The man in the photo was the father of this house and a village priest. He was my friend and each time I arrived in his village he would beckon me towards his house with a beautiful toothless smile and clear, kind eyes. Then came the year I heard his k’la wasn’t coming back and he wasn’t there to greet me anymore. The only name I ever knew him by was Pu, as is the custom of addressing a man of respect. I think he […]

By |December 13th, 2013||

Catch Up!

Sorry to have been gone so long, the days and weeks since my last post have flown by; with August fast approaching I want to send out a quick update to ensure you that we have not dropped off the planet. In fact our work seems to be ever increasing. So here’s the catch-up, hopefully, I’ll be able to give individual events the proper attention they deserve now that KESS (Karen/English Summer School) has closed it’s doors for this year.

Kameleon Jewelry
We have received a very generous donation from this Dartmouth, Nova Scotia based organization for which we are extremely grateful. Kameleon Jewelry’s products are manufactured in Thailand. The owner Robert Smith was looking for a way to give back to the country his company has worked with for many years and, at the same time, support a grassroots organization that was also working in Canada. Our work with the Karen community in Ottawa and our projects in Thailand were a match. There is much more to this unexpected joining of giving spirits; I hope to write the full story of this karmic connection as soon as time allows. It is […]

By |July 26th, 2013||

K’nyaw Sie – A Photo Story – Farming in Ontario

This is a story of success, hope and a love of the land that allows the soul to breath. It is the story of one people’s emergence from hell, living under the rule of Burma’s military junta for decades, running from burning villages, seeking basic survival. A story about internally displaced people forced into hiding in Burma’s jungles, to up to 15 years or more in refugee camps along the Thai/Burma border, to re-settlement in a third country.

It is a story of the Karen people’s endless courageous journey. I share my experiences in hopes that through these stories and pictures, we all may come to know the amazing farming Karen. It is said that soil runs through the veins of the Karen and from what I have seen it may be so.  The Karen people’s affinity to the land is unmistakeable.nally displaced people forced into hiding in Burma’s jungles, to up to 15 years or more in refugee camps along the Thai/Burma border, to re-settlement in a third country.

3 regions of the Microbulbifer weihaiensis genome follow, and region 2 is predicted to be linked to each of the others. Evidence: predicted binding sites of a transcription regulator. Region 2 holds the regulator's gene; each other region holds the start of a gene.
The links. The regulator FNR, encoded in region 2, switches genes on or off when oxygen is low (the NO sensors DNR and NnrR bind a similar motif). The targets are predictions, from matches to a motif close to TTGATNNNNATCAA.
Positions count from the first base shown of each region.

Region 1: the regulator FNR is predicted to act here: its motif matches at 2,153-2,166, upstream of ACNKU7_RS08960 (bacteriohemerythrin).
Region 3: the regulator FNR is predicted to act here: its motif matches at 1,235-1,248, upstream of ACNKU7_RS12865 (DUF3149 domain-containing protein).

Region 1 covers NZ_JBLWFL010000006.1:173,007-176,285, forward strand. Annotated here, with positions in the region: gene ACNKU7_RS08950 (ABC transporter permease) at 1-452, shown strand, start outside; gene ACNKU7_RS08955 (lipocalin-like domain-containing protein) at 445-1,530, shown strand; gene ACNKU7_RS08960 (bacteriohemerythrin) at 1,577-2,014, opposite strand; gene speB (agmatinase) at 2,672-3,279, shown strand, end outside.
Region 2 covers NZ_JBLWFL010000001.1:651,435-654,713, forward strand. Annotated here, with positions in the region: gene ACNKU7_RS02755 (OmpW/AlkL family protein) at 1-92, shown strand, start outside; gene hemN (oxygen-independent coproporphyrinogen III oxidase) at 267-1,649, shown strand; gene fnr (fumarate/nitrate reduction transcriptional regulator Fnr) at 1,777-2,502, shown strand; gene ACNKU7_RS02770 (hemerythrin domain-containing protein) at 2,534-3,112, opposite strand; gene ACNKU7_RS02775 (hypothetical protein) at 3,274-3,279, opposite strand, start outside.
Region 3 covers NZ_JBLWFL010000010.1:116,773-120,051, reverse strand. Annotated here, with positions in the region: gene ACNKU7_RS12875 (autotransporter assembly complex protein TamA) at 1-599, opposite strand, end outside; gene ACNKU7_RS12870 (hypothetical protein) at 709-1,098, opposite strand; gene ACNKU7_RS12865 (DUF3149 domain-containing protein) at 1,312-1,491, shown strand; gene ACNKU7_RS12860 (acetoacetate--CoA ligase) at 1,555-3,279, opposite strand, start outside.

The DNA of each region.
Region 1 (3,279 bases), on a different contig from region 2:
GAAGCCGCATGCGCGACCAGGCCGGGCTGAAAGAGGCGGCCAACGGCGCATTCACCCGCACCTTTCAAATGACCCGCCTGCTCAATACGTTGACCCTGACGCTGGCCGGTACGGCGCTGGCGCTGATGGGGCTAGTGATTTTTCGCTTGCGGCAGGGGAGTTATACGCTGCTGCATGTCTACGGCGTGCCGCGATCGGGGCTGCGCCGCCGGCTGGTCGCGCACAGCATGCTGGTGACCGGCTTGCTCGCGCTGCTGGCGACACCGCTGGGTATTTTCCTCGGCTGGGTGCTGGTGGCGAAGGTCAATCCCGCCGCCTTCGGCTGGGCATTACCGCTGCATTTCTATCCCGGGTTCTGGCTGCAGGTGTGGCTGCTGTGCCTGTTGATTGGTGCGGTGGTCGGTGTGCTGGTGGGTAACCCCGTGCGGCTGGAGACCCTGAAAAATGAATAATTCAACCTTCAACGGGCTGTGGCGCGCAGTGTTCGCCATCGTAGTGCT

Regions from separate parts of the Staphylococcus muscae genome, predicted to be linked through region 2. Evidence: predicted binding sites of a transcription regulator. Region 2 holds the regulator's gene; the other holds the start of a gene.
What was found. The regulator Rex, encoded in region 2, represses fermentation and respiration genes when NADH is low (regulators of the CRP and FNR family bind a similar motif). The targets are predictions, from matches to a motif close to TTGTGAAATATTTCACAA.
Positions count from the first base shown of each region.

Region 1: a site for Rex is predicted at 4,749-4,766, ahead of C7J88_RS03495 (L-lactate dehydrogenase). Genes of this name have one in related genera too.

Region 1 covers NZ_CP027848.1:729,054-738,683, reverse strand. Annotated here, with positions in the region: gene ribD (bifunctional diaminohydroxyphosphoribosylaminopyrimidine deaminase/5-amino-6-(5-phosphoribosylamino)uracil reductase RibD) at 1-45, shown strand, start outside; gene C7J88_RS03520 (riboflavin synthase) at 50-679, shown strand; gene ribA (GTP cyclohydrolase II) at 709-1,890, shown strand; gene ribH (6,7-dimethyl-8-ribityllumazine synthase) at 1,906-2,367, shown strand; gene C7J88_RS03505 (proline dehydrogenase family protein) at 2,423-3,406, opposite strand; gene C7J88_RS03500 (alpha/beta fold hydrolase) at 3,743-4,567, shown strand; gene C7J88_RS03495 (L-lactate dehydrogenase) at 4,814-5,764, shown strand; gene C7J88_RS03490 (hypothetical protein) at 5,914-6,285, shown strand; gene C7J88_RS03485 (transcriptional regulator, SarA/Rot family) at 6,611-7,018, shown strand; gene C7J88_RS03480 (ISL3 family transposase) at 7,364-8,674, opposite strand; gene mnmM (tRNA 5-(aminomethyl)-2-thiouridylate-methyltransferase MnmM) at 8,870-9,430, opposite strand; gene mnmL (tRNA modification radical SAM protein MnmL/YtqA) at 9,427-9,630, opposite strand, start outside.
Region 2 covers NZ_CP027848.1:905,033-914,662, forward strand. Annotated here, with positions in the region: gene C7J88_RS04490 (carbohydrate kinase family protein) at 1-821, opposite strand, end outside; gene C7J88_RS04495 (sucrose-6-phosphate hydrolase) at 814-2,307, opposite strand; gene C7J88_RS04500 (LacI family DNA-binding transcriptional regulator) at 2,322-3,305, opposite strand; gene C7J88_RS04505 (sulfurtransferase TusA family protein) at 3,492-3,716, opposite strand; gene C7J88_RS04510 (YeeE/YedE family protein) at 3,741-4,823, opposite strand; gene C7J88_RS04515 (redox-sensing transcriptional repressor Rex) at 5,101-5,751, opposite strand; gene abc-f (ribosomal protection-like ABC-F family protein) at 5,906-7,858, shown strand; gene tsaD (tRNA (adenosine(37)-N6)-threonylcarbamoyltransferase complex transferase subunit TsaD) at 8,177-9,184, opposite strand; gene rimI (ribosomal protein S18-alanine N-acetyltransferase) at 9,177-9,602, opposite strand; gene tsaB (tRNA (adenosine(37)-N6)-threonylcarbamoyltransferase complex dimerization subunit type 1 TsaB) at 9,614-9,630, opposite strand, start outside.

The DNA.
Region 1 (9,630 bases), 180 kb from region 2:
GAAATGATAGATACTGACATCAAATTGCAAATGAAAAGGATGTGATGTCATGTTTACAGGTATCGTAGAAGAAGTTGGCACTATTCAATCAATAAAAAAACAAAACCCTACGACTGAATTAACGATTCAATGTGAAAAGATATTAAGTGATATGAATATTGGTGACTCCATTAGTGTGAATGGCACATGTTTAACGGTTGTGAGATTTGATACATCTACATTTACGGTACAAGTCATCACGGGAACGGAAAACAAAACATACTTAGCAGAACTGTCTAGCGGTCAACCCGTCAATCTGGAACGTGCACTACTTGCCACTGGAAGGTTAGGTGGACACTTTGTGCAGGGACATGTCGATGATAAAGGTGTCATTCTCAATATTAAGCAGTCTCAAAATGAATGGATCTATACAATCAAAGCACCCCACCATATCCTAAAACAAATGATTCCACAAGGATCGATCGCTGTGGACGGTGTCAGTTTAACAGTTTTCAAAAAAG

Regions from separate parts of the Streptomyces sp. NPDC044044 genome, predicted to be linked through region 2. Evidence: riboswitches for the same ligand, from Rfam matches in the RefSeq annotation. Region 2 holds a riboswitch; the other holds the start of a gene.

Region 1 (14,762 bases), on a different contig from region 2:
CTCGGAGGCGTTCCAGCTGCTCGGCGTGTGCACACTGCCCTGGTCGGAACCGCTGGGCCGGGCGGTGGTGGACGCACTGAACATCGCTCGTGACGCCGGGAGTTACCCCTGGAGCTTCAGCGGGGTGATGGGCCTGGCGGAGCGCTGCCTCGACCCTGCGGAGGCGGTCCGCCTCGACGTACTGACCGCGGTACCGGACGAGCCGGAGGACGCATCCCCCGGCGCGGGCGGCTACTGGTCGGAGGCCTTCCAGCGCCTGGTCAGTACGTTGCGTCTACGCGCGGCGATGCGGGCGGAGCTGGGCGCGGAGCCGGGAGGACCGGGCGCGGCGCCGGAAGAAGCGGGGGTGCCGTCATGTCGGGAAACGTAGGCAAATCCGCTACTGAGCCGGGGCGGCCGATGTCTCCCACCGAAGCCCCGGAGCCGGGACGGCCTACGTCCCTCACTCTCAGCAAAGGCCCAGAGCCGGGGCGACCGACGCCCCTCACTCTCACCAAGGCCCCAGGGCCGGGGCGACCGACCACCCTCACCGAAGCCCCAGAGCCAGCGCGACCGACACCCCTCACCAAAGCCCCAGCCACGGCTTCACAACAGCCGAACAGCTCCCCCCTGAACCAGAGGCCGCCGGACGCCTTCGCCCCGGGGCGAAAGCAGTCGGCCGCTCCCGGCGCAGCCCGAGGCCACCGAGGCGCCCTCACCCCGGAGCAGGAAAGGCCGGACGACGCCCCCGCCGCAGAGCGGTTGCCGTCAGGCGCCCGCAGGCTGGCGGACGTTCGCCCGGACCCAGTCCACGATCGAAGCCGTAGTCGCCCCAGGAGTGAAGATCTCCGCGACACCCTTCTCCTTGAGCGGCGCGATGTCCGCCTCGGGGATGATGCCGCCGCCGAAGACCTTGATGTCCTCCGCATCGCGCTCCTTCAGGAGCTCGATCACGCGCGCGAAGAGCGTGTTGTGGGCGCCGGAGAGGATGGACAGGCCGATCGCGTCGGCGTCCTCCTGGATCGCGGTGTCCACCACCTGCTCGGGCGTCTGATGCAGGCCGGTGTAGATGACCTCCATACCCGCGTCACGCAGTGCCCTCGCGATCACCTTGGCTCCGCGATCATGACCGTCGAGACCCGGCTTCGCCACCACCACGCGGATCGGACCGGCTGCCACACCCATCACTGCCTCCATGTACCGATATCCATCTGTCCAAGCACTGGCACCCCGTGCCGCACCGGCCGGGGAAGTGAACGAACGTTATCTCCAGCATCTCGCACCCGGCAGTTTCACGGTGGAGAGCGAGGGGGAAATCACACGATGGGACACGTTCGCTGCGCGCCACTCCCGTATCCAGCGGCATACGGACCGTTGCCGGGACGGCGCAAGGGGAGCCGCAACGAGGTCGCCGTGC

When a Karen farmer picks up a handful of soil and lets […]

By |June 16th, 2013||

Heart – An evening at Quichua

Last week I had the pleasure of joining an amazing group of people in Ottawa at Quichua World Market on Richmond Road.  They came to hear about the most recent updates from my trip to northern Thailand and to learn about the work that KLEO is doing here in Ottawa and in Thailand.  Quichua has been supporting our work for a decade, first helping me with my efforts to provide education in Maw Wah Khee village, and since 2010 the KLEO Support Group’s work at Jen’s House.

The heart of Quichua is Jill and Jacinto Anguaya and their family.  Most people don’t know that Jill was a childhood friend of my daughter, Jen.  During their middle school years Jill and Jen were bound and determined that they were going to save something…whales, dolphins, the trees; actually the whole world was up for grabs!   I remember songs being written about saving the world and environmental issues being researched.

Jill and Jacinto’s children, Cora and Sami joined in and Sami, their son, sang some of his original compositions. I guess that the song writing is up to […]

By |May 7th, 2013||

Strength and Faith

The endurance and physical strength of the Karen women living in small mountain villages is truly amazing. I was in a small farming village a few weeks ago and snapped these photos as I watched the all women work crew, (see above) tend to the task of mending fences. I assumed it was to keep the roaming pigs, cows, and occasional water buffalo out of the fields. Karen animals live off the land and are unconcerned with foolish details such as eating a cash crop that the villagers have toiled over for weeks. Hence, the reason for the fence duty or so I thought. As they worked I wondered how they managed in the brutal heat of the day.

No diet or work-out decisions for them. They had it all sunshine, camaraderie, and, they didn’t even have to pay extra for the sauna facilities, it came with the package! By mid-day it must have been 40 degrees centigrade. I was relieved when I saw the women head in for a rest walking towards the home I was staying at which belonged to one […]

By |March 17th, 2013||